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A Source for Workplace Safety News and Notes - from ComplianceSigns.com

May 22, 2014

Pool Chemicals Send Thousands to the ER Each Year - Use These Tips to Stay Safe

danger hazardous pool chemicals
It's officially swimming pool season! But the chemicals that make pools safe to swim in also send thousands of people to the emergency room every year - and nearly half the victims are children.

A recent study published by the CDC shows the most frequent swimming pool chemical injury diagnosis is poisoning, and inhalation of vapors is the most frequent cause. No deaths were documented. 

Patients typically were injured when handling pool chemicals without using personal protective equipment such as goggles (especially while opening containers), when pool chemicals were added to the water just before the patient entered the water (frequently in residential and hotel settings), and when pool chemicals were not secured away from children.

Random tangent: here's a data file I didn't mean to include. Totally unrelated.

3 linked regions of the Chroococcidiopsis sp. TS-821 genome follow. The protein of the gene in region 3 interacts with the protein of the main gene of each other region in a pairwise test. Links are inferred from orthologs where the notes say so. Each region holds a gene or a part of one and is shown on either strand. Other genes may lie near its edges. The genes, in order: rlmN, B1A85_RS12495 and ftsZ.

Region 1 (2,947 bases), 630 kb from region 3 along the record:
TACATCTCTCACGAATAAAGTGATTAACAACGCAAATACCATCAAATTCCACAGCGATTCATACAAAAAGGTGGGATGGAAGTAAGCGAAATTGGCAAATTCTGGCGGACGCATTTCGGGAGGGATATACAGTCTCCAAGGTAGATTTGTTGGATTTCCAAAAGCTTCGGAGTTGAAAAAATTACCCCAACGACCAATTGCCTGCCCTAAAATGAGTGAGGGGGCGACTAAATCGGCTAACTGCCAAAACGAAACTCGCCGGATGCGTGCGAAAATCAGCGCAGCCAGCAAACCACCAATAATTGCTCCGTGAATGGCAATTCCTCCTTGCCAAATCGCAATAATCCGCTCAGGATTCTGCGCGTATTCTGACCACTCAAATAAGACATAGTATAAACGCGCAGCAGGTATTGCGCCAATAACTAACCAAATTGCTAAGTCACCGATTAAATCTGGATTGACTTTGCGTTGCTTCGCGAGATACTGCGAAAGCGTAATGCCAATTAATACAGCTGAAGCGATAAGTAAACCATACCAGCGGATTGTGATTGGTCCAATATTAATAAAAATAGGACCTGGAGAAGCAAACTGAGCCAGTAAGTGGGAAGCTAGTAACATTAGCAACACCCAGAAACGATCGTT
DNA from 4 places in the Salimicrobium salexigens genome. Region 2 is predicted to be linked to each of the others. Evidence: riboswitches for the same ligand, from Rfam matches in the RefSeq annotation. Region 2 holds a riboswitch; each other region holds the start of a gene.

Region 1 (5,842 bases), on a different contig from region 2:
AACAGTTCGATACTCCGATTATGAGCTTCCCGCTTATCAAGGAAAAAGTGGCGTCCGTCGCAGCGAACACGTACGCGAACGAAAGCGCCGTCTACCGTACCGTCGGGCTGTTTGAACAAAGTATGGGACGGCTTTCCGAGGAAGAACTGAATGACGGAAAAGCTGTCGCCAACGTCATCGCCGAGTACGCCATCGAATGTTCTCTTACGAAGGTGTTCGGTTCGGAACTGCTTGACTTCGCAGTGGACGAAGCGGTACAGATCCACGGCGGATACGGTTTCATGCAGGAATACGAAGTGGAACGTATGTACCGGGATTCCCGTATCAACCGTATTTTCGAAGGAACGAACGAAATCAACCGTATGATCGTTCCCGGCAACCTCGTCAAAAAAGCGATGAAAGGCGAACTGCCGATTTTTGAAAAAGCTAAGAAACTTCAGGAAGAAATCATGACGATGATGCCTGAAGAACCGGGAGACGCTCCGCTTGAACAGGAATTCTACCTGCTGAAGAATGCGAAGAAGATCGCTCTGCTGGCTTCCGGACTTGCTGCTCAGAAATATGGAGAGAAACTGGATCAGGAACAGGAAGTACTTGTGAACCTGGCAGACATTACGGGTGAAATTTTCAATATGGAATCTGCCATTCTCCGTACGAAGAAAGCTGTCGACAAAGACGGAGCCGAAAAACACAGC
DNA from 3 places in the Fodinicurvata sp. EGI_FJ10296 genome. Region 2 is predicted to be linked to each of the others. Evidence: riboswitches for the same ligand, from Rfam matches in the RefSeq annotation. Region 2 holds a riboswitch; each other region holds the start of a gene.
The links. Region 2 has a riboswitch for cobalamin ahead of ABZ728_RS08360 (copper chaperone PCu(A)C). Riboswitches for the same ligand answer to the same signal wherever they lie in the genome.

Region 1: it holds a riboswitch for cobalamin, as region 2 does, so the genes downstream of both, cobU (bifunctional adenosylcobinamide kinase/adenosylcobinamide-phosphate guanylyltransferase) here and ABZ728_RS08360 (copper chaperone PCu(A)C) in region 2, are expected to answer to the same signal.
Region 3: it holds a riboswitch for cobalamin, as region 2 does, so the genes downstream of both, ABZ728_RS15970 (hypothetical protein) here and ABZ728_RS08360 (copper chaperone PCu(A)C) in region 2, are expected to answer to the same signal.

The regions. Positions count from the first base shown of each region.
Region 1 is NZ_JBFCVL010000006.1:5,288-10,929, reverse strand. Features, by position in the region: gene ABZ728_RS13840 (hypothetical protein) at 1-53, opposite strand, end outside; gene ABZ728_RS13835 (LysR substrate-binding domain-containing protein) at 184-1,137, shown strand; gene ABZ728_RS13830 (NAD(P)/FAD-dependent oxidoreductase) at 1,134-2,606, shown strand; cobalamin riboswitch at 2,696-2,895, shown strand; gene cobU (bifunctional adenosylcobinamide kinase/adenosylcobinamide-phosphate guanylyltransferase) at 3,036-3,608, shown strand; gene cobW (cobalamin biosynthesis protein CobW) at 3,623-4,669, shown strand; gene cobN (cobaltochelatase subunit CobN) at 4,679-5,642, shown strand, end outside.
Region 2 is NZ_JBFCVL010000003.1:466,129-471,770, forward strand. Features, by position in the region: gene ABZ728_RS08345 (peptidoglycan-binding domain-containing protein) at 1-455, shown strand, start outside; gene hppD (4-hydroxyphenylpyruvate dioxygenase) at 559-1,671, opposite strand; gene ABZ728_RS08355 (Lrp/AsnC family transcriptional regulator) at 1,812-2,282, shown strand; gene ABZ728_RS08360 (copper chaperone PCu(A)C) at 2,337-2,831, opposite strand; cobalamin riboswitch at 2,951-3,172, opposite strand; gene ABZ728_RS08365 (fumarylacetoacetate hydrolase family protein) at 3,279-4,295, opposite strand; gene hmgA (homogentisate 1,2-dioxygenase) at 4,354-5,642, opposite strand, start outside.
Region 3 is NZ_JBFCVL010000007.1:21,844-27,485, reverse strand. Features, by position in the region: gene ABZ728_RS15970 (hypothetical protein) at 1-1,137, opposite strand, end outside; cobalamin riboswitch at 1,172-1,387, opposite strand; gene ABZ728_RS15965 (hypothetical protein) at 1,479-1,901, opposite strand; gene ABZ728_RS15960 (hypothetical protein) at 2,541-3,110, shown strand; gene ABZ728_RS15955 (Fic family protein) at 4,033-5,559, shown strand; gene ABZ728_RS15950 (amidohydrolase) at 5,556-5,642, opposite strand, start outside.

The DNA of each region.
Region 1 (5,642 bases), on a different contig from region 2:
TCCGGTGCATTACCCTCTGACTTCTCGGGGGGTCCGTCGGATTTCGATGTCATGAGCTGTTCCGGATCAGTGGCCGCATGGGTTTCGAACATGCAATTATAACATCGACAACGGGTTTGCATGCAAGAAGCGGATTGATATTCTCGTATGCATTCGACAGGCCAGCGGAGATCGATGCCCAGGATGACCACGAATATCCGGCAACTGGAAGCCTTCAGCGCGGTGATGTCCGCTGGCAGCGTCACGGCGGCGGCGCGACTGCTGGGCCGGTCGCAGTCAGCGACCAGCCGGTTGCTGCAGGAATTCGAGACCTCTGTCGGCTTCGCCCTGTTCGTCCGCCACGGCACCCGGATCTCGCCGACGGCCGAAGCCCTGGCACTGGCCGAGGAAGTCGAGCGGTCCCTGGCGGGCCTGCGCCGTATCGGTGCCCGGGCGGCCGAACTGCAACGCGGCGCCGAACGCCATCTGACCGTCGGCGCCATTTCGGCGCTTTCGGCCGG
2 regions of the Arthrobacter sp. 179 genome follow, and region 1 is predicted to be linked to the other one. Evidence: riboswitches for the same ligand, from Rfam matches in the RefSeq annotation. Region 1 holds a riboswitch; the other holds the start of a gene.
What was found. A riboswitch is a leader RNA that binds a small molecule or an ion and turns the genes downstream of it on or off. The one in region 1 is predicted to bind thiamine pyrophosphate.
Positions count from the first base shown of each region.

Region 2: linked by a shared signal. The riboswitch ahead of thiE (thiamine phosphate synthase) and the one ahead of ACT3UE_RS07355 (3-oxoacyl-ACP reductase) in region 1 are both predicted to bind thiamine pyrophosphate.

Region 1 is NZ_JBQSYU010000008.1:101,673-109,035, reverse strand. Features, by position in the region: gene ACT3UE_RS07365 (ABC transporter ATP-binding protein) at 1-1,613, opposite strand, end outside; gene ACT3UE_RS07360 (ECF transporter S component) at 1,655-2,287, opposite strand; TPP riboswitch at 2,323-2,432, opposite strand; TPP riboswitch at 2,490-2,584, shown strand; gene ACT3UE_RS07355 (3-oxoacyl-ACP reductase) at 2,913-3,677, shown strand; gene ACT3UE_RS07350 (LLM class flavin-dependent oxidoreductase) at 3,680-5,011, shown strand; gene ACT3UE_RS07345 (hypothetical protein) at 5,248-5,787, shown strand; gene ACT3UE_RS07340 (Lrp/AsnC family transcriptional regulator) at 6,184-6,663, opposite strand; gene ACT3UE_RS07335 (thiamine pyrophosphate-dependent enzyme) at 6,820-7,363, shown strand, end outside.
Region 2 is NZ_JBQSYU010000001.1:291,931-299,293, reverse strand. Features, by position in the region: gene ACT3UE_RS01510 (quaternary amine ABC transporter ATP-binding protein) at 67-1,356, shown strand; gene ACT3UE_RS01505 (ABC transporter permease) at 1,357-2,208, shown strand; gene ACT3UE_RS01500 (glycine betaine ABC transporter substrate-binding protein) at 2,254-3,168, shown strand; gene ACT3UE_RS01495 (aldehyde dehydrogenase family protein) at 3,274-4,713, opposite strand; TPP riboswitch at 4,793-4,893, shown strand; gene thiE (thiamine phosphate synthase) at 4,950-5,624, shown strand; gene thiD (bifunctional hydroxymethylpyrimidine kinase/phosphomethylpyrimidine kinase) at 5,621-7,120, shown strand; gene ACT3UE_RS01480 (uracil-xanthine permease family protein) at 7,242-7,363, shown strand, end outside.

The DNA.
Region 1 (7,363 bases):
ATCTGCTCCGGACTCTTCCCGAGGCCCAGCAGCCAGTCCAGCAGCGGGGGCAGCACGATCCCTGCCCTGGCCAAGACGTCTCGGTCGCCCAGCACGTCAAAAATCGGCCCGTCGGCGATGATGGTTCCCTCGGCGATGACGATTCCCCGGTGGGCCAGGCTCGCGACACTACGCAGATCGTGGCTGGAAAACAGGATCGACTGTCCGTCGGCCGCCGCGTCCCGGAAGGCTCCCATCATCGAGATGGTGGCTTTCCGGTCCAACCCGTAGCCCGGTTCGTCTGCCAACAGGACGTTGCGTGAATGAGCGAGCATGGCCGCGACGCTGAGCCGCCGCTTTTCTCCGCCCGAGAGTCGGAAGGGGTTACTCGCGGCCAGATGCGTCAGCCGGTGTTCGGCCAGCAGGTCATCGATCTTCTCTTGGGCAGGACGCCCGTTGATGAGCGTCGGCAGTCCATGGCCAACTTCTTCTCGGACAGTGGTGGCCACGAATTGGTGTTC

May 21, 2014

Workplace Safety News and Notes - May 2014

Here's a collection of recent safety news and resources, with links to more information:

CalOSHA offers heat resources
Bilingual Heat Safety sign
Bilingual heat safety sign
from ComplianceSigns.com
With temperatures surging across parts of the country, it's a good time to review heat protection measures with outdoor workers. CalOSHA recommends these basic steps:
 - Train all employees and supervisors about heat-illness prevention
 - Provide plenty of cool, fresh water and encourage employees to drink water frequently
 - Provide a shaded area for workers to take a cool-down recovery break
 - Prepare an emergency heat-illness prevention plan for the worksite, with training for supervisors and workers on what to do if a worker shows signs or symptoms of heat illness